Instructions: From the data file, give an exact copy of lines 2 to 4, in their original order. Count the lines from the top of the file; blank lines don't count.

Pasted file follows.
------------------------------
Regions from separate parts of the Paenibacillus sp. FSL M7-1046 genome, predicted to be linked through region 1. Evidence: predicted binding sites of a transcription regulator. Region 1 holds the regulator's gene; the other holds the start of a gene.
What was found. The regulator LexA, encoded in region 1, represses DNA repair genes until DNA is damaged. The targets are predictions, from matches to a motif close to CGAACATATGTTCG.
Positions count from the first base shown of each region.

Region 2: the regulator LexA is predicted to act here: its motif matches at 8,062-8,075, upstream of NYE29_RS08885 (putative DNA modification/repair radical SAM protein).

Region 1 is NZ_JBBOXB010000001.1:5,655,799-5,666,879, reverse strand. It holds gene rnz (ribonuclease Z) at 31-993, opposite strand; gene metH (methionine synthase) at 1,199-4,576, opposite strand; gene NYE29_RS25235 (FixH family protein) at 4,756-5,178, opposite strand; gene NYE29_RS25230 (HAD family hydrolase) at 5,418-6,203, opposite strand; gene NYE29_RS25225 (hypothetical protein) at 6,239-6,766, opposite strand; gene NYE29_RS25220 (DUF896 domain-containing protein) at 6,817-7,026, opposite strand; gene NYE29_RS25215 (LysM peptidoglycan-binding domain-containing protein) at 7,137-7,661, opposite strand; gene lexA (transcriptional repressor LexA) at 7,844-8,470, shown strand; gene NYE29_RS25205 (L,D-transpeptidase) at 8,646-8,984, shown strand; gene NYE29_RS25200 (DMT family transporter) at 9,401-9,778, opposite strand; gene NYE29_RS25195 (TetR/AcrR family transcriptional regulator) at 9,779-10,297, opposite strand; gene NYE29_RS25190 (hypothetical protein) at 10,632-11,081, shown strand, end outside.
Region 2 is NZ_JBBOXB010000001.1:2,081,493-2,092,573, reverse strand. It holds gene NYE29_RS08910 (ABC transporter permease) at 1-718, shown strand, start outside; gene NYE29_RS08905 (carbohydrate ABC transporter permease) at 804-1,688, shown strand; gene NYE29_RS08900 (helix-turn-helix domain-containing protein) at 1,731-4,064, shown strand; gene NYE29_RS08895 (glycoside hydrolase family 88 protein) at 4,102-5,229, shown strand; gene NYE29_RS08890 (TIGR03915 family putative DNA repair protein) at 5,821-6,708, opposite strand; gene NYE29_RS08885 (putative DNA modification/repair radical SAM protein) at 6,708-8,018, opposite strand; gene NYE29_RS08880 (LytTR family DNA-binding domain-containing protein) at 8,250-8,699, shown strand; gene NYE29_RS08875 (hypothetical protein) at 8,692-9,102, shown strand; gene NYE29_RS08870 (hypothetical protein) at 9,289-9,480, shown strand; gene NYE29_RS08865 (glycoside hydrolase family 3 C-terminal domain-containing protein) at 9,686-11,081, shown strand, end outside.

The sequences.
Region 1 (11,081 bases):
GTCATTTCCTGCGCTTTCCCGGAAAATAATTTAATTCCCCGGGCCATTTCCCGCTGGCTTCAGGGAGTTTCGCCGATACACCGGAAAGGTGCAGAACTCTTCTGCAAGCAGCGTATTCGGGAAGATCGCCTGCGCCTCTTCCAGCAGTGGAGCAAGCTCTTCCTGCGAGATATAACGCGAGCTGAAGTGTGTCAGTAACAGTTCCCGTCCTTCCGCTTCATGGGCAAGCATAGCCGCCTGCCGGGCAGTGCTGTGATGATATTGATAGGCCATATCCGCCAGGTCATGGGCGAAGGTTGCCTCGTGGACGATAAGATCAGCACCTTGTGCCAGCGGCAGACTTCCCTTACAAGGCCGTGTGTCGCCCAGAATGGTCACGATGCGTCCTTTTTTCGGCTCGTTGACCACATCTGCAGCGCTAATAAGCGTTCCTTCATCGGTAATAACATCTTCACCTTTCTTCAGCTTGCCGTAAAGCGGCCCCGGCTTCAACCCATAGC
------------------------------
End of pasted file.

What was found. The regulator LexA, encoded in region 1, represses DNA repair genes until DNA is damaged. The targets are predictions, from matches to a motif close to CGAACATATGTTCG.
Positions count from the first base shown of each region.

Region 2: the regulator LexA is predicted to act here: its motif matches at 8,062-8,075, upstream of NYE29_RS08885 (putative DNA modification/repair radical SAM protein).